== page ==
Tracy Coenen discusses the early stages of a financial investigation related to a divorce. When evaluating the finances of a business, Tracy explains what to look at first and how those items are analyzed.
When a divorce involves a business, we often ask for a copy of the general ledger. This includes the detailed accounting records for a specified period of time. What can we find in the general ledger? Watch the video to find out!
While consumers generally hate income tax returns because of their complexity, they can be invaluable sources of information in divorce proceedings. Not only do they provide insight into prior years’ earnings, they can also point to assets and sources of income. They may be used to unearth financial information that a spouse omitted from the financial disclosures, and can hold subtle clues to otherwise unknown financial details.
For example, assets are sometimes sold by the spouses to generate cash. Many times this may be a taxable transaction reported by the purchaser to the taxing authorities. Therefore, such a transaction will be required to be reported on the income tax return, and this may help unearth a hidden asset or provide clues to concealed cash.
Tracy talks with Miles Mason, JD, CPA about some of the common financial lies told by spouses during divorce.
Yesterday Teresa Giudice and Guiseppi (Joe) Giudice were indicted by a federal grand jury in Newark, New Jersey on the following charges:
- Conspiracy to Commit Mail Fraud and Wire Fraud
- Bankruptcy Fraud
- Bankruptcy Fraud – Concealment
- Bankruptcy Fraud – False Oaths
- Bankruptcy Fraud – False Declarations
- Failure to Make Tax Return
The mail fraud and wire fraud counts are related to false statements and documents that the Giudices allegedly submitted in order to get loans. Banks which loaned the Giudices money included Park Avenue Bank, Wachovia (now Wells Fargo), Sterling Bank, and Community Bank of Bergen County. Non-bank lenders include HomeComings Financial Network, Eastern American Mortgage, and Alterna Mortgage.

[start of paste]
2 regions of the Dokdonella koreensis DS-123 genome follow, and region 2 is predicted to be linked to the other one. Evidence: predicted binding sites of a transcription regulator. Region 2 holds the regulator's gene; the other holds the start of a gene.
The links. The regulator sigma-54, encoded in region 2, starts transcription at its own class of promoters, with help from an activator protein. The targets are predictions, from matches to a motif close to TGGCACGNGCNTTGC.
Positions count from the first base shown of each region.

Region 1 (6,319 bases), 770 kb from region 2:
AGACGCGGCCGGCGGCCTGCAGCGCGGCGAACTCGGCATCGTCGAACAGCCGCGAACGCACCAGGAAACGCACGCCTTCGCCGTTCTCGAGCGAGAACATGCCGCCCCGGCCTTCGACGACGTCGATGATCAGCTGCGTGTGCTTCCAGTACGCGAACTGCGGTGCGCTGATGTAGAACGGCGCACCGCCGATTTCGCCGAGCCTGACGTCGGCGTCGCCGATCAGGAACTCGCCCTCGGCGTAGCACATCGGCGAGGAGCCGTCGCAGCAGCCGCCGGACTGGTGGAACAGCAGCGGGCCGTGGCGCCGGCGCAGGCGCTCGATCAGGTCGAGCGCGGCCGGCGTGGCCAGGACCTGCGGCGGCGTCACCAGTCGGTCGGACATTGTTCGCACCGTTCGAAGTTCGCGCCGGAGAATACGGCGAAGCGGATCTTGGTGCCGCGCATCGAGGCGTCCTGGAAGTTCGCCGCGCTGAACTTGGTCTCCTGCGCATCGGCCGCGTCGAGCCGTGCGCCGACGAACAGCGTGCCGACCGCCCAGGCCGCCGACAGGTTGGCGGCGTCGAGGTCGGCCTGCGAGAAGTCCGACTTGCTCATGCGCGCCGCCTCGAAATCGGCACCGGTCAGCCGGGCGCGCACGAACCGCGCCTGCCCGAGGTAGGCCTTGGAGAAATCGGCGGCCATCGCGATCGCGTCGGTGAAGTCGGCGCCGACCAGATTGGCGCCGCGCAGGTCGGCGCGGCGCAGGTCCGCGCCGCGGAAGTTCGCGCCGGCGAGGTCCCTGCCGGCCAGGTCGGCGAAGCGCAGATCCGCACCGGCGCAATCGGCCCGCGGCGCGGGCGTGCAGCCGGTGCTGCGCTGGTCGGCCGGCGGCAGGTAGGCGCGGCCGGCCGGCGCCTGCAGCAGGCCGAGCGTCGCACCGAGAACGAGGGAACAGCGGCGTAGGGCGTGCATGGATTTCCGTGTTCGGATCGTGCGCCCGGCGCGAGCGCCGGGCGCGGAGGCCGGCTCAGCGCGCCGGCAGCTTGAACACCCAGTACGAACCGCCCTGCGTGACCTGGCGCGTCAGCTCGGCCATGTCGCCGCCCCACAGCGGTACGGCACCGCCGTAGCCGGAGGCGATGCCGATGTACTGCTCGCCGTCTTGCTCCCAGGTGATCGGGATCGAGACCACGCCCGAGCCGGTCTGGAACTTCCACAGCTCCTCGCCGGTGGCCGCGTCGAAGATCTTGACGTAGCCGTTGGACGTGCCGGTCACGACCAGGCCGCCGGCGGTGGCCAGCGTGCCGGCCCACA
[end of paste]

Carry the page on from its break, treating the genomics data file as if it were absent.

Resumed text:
When a spouse knows that divorce is in his or her future, there are obvious steps to be taken. Securing a competent divorce attorney is one, and thinking about the division of assets and income is another. Yet when it comes to the financial details, clients often do not know what to do.
An uncertain financial future may scare the client, but the fear of the unknown makes it more important than ever to focus on protecting the client’s financial interests. The divorce attorney can provide this list of simple (but sometimes overlooked) tips to the client to help aggressively fight the financial case in divorce court:
Today I’m appearing on Blog Talk Radio with Steve Peskind of Peskind Family Law. We are talking about what happens when money goes missing in a divorce. I will be telling listeners about the value of a fraud examiner in a divorce case, some techniques I use to track down money that has been hidden, red flags of hidden income or assets, and a few of the more interesting divorce cases I have worked on. We will wrap up the show with a discussion of what a Lifestyle Analysis is, and how it can be used in a divorce to bring clarity to some of the financial issues.
The show will go live at 4:00pm central today, July 11, 2013, and then will be available later for those who weren’t able to listen live. If you are listening live, you will be able to call in and ask questions!
What documents must be obtained in a divorce proceeding when your forensic accountant needs to evaluate and investigate the income of the parties? In the below video, Tracy Coenen lists some of the basic documents that are needed to analyze wages, self-employment income, and investment income.
Below is a one minute clip of a portion of a video I did on accounting services in divorce and family law cases. I discuss the work that a CPA can do in divorce cases.
The issue of “income available for support” in divorces can be huge, particularly if only one spouse works. The issue gets complex if the earnings of one or both spouses are non-traditional. Regular wages are usually easy to evaluate in a divorce case, while income from businesses, real estate, and other investments become more complicated.
As a general rule, there is latitude in state courts when it comes to income and what is included or excluded for support calculation. There are general rules about the most common forms of income, but they don’t cover every issue and they all have a bit of “gray area” within them.
It is important to know the tricky kinds of income and cash flow that come up in divorces, as well as the varying views of how and why they should be included or excluded. Some of the types of income or expenses that may be treated differently from divorce to divorce and jurisdiction to jurisdiction include: